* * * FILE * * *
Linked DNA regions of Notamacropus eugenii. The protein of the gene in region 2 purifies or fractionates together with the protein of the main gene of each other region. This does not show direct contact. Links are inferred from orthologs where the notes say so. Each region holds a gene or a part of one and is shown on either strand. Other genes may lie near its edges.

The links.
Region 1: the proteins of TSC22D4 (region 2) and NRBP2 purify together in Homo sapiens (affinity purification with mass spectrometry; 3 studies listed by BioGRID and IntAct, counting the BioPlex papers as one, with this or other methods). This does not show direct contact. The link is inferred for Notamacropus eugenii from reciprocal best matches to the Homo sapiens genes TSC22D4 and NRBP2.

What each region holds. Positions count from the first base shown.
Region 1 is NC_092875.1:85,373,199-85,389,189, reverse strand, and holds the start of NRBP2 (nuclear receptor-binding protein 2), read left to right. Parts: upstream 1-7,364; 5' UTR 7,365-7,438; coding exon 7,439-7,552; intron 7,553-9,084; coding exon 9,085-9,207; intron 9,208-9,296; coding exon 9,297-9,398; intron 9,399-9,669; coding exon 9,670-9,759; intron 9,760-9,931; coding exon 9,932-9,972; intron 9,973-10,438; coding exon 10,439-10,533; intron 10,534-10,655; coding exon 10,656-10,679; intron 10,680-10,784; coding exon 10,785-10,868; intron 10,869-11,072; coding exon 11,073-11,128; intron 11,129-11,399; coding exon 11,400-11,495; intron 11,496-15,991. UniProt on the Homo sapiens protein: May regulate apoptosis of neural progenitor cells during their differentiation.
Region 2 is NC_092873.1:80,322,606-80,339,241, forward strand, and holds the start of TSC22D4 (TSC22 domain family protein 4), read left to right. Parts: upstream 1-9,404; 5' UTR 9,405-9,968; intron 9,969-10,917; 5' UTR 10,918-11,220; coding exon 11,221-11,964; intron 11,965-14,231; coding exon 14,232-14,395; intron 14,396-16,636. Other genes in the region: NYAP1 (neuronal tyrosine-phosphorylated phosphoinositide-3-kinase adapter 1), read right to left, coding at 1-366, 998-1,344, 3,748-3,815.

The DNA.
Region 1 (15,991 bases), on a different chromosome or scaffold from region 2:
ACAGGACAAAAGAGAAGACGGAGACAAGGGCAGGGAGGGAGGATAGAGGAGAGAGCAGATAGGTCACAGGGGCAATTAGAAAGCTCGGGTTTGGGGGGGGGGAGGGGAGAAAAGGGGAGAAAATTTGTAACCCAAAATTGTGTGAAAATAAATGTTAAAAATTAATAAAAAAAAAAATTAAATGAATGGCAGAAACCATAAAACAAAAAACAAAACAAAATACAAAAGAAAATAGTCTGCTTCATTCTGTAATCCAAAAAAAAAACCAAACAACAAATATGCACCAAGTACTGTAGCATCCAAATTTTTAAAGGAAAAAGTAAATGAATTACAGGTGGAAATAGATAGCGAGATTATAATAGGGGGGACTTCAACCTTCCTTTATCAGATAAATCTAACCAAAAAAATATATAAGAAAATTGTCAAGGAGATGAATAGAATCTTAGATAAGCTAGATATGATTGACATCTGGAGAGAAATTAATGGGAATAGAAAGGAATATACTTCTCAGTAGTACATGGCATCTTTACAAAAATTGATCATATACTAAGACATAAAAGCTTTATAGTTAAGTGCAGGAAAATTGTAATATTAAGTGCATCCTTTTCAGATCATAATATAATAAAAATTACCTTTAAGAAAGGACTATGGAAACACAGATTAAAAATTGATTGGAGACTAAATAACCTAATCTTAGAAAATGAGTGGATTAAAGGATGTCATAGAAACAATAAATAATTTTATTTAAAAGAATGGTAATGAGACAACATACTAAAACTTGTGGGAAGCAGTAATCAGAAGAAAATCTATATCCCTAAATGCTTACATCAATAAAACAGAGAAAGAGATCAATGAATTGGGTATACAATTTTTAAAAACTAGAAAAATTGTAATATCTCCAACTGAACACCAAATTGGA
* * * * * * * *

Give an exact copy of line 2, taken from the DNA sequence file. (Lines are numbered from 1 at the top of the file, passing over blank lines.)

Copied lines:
The links.